|Male Anatomy: Penis, Testicle, Scrotum, Epididymis|
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- Adverse reaction to the anesthesia
- Excess bleeding
- Recurrence of spermatocele
- Damage to the epididymis, which can increase risk of infertility
- Nerve injury or damage to surrounding tissue or structures
- Chronic disease such as diabetes or obesity
What to Expect
Prior to Procedure
- Perform a physical exam
- Blood, urine, or imaging tests
- Ask about your medical history
Description of Procedure
How Long Will It Take?
How Much Will It Hurt?
- Pain medications and IV fluids
- Ice pack
- Scrotum support
- Washing their hands
- Wearing gloves or masks
- Keeping your incisions covered
- Washing your hands often and reminding visitors and healthcare providers to do the same
- Reminding your healthcare providers to wear gloves or masks
- Not allowing others to touch your incisions
Call Your Doctor
- Increasing pain, redness, or swelling at incision site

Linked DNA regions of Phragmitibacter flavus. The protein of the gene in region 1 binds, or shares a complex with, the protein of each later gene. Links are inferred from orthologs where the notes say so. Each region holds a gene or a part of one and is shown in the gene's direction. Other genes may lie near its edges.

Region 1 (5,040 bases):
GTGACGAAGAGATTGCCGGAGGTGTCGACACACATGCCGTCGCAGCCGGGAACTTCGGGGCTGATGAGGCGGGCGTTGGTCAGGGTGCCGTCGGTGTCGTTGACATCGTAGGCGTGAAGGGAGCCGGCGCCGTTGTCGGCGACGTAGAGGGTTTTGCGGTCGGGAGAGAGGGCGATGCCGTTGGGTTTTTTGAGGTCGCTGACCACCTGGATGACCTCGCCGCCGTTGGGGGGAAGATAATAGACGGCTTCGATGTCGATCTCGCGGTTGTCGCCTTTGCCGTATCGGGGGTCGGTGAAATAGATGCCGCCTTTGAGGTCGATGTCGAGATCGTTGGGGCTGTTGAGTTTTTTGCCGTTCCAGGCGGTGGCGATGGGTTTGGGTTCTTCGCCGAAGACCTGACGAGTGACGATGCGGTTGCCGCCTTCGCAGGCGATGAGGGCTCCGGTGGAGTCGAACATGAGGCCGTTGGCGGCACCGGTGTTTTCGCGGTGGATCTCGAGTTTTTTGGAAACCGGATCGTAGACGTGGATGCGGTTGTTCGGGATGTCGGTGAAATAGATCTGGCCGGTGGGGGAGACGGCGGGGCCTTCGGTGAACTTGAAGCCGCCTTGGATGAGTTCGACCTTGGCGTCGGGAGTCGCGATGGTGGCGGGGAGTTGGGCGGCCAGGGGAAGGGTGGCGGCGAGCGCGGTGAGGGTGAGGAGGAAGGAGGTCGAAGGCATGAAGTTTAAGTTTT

- Drainage, bleeding, or odor from incision site
- Signs of infection, including fever and chills
Family Doctor—American Academy of Family Physicians http://familydoctor.org
Urology Care Foundation http://www.urologyhealth.org
Canadian Urological Association http://www.cua.org
Health Canada http://www.hc-sc.gc.ca
Spermatocele. EBSCO DynaMed website. Available at: http://www.ebscohost.com/dynamed. Updated April 2, 2012. Accessed April 16, 2013.
Spermatoceles (spermatic cyst). Foundation of the American Urological Association website. Available at: http://www.urologyhealth.org/urology/index.cfm?article=117. Accessed September 11, 2012.
6/6/2011 DynaMed's Systematic Literature Surveillance http://www.ebscohost.com/dynamed: Mills E, Eyawo O, et al. Smoking cessation reduces postoperative complications: a systematic review and meta-analysis. Am J Med. 2011;124(2):144-154.e8.
- Reviewer: Adrienne Carmack, MD
- Review Date: 01/2015 -
- Update Date: 04/29/2014 -